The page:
What is rebounding?
Rebounding is movement performed on a specially-designed trampoline designed to get your heart rate up and your lymphatic system working in a low-impact and FUN way.
It works your whole body whilst activating your lymphatic system to help your body to flush out toxins, bacteria and waste.
Below are 31 reasons why rebounding can improve your health and wellbeing.
- Strengthens the heart and other muscles in the body so that they work more efficiently.
- Provides an increased G-force (gravitational load), which strengthens the musculoskeletal systems.
- Protects the joints from the chronic fatigue and impact delivered by exercising on hard surfaces.
- Helps manage body composition and improves muscle-to-fat ratio.
- Aids lymphatic circulation by stimulating the millions of one-way valves in the lymphatic system.
- Establishes a better equilibrium between the oxygen required by the tissues and the oxygen made available.
- Increases capacity for breathing.
- Circulates more oxygen to the tissues.
- Results in better mental performance, with keener learning processes.
- Tends to reduce the level to which the arterial pressures rise during exertion.
- Can lessen the time during which blood pressure remains abnormal after severe activity.
- Increases the functional activity of the red bone marrow in the production of red blood cells.
- Decreases the volume of blood pooling in the veins of the cardiovascular system preventing chronic edema.
- Improves resting metabolic rate; therefore more calories are burned for hours after exercise.
- Causes muscles to perform work in circulating fluids through the body to lighten the heart’s load.
- Encourages collateral circulation by increasing the capillary count in the muscles and decreasing the distance between the capillaries and the target cells.
- Lowers circulating cholesterol and triglyceride levels.
- Lowers low-density lipoprotein (bad) in the blood and increases high-density lipoprotein (good) holding off the incidence of coronary artery disease.
- Promotes tissue repair.
- Rebounding for longer than 20 minutes at a moderate intensity increases the mitochondria count within the muscle cells, essential for endurance.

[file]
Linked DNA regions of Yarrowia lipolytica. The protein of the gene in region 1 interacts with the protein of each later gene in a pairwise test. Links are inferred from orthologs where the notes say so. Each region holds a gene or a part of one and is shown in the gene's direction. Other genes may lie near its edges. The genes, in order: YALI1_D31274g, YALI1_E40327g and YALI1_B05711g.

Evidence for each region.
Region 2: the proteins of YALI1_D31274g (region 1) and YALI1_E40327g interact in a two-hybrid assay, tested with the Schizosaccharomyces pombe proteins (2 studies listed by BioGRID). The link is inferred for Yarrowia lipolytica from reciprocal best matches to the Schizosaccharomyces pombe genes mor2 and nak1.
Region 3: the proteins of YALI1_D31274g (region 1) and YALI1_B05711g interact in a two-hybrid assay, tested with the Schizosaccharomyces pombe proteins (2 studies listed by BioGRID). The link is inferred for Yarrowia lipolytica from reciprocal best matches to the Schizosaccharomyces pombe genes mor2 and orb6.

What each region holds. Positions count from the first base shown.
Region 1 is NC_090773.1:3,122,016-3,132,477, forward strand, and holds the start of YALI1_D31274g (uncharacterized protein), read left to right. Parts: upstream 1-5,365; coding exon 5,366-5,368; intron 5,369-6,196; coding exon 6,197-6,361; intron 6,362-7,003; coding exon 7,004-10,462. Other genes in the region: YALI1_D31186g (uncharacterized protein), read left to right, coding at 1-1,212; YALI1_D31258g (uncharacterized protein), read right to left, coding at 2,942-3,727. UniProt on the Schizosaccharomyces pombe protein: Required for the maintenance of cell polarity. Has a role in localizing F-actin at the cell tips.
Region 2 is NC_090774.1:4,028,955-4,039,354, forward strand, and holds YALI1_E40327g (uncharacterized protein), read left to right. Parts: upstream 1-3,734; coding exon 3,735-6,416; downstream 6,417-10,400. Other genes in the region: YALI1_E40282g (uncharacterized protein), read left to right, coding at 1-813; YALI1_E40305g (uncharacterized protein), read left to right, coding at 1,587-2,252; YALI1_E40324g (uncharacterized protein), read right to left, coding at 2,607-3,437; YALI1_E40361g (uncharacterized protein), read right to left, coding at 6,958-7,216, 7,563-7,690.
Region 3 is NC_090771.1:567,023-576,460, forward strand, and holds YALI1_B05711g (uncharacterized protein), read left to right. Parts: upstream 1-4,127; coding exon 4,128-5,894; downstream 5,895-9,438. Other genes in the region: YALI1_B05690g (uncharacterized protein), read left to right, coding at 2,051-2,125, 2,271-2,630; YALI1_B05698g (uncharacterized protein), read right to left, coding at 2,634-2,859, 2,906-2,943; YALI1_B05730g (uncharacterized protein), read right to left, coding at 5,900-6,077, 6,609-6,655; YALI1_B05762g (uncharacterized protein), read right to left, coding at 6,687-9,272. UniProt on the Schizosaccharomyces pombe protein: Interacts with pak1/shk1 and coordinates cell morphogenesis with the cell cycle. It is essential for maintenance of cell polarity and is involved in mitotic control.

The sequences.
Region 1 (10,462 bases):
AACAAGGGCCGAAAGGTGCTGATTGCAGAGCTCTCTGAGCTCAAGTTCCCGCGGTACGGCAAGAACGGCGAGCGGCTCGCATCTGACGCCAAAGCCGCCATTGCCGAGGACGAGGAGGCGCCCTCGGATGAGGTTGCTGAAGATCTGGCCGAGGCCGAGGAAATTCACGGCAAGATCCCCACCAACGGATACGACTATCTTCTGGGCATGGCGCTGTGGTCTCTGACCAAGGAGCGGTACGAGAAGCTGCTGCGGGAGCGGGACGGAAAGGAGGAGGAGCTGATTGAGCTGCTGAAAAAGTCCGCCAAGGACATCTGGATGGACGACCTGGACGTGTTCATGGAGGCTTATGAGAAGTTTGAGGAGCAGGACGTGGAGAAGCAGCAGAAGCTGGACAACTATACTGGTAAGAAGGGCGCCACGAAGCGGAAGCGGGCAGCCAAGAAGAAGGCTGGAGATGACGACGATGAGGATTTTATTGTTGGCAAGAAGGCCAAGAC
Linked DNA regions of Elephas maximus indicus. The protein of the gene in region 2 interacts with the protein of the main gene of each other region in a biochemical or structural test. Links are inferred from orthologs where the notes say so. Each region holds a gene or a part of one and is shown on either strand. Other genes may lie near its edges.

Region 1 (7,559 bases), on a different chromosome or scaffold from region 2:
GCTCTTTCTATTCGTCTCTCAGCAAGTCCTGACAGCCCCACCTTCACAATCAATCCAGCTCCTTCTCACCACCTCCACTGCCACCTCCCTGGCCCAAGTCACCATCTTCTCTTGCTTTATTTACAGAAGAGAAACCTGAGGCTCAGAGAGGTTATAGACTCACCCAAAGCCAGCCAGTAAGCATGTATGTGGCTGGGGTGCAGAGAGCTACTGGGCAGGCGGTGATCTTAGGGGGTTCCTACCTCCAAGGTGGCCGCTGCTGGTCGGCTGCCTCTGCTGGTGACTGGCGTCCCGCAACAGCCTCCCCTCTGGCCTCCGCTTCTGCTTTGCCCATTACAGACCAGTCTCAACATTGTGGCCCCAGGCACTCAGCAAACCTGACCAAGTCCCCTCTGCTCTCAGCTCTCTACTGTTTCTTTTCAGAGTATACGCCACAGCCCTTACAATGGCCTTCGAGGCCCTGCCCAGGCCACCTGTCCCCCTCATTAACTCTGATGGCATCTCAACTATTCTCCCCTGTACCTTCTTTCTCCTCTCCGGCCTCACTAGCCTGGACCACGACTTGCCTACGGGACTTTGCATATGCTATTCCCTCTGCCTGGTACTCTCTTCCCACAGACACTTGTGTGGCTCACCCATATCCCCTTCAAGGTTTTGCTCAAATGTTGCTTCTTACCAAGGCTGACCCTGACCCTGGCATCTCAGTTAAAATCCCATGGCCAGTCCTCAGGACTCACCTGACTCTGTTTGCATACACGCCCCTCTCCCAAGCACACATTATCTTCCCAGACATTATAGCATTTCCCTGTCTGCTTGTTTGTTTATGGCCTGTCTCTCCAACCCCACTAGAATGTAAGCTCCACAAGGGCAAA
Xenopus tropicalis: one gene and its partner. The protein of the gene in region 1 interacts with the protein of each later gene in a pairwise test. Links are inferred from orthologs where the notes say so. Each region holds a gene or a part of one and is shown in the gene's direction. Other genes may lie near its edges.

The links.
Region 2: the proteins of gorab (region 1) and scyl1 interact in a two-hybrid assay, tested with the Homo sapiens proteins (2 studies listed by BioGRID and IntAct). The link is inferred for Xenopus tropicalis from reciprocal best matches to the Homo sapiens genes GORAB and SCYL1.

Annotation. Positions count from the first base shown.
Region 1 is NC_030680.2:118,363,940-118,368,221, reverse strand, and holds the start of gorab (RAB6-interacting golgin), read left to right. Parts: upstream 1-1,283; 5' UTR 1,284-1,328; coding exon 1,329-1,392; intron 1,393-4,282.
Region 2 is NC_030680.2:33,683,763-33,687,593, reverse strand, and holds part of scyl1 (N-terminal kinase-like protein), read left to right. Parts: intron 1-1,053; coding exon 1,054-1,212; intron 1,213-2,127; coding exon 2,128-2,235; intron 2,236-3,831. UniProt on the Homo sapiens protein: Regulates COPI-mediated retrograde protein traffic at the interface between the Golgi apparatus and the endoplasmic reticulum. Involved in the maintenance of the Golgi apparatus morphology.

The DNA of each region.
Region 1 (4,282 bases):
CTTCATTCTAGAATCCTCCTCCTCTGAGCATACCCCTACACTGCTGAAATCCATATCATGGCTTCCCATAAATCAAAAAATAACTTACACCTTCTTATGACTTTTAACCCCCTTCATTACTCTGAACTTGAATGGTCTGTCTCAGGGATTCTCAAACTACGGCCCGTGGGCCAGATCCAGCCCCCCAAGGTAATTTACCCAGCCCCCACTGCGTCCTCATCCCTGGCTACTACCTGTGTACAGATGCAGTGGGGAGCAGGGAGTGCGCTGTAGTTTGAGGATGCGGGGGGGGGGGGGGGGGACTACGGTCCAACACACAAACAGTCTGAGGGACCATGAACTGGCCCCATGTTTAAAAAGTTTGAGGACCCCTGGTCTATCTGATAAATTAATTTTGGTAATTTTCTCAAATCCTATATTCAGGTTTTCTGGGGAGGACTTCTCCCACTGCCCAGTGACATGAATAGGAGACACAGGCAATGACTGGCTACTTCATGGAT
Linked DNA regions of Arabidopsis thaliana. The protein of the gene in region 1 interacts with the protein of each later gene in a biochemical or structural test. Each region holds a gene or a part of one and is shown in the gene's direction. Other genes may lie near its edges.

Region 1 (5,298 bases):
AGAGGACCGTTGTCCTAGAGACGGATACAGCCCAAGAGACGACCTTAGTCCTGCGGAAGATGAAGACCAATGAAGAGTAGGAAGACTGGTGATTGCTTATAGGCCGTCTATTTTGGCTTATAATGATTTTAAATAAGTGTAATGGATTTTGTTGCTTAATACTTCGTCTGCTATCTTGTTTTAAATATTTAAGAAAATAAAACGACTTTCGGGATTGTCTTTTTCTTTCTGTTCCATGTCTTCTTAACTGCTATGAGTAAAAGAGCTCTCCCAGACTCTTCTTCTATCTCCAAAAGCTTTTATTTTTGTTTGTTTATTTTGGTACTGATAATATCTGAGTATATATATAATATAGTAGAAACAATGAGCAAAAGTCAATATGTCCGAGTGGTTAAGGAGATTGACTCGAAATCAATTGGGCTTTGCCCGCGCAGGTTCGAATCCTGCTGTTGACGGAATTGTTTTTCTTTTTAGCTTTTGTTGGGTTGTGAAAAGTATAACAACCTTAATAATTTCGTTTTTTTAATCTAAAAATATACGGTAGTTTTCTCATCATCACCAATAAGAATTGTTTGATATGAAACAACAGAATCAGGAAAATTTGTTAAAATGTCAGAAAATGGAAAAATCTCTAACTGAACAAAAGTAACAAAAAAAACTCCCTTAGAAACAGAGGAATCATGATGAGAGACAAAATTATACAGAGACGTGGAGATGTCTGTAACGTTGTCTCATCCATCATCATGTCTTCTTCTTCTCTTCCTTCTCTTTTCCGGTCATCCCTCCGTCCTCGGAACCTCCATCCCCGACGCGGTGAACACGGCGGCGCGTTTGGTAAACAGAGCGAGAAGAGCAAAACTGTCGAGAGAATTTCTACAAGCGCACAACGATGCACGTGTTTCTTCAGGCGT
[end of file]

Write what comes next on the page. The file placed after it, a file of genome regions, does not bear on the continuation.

- Adds to the alkaline reserve of the body, which may be of significance in an emergency requiring prolonged effort.
- Improves coordination between the proprioceptors in the joints, the transmission of nerve impulses to and from the brain, transmission of nerve impulses and responsiveness of the muscle fibres.
- Improves the brain’s responsiveness to the vestibular apparatus within the inner ear, thus improving balance.
- Offers relief from neck and back pains, headaches, and other pain caused by lack of exercise.
- Enhances digestion and elimination processes.
- Allows for deeper and easier relaxation and sleep.
- Can curtail fatigue and menstrual discomfort for women.
- Minimises the number of colds, allergies, digestive disturbances, and abdominal problems.
- Tends to slow down atrophy in the ageing process.
- Is an effective form of exercise by which the user gains a sense of control and an improved self image.
- Rebounding is fun!
Any movement will allow the lymphatic fluid to move. The best ways to maintain a healthy flow is to take brisk walks, run and jump. Jumping on a rebounder or trampoline is the best. 5 mins on a rebounder are equivalent to a 15 min run. The ultimate recommendation is 12 mins a day, as this exercises the heart. Experts say if you double your heart rate for 12 mins a day your chances of having a heart attack are highly unlikely. You can read more about the lymphatic system in an earlier blog post ‘Balance the lymphatic system for improved health and well-being’
After reading the 31 reasons why rebounding can improve your health and wellbeing I hope you invest in a rebounder or hop onto your children’s (or grandchildren’s) trampoline and have fun jumping around with them.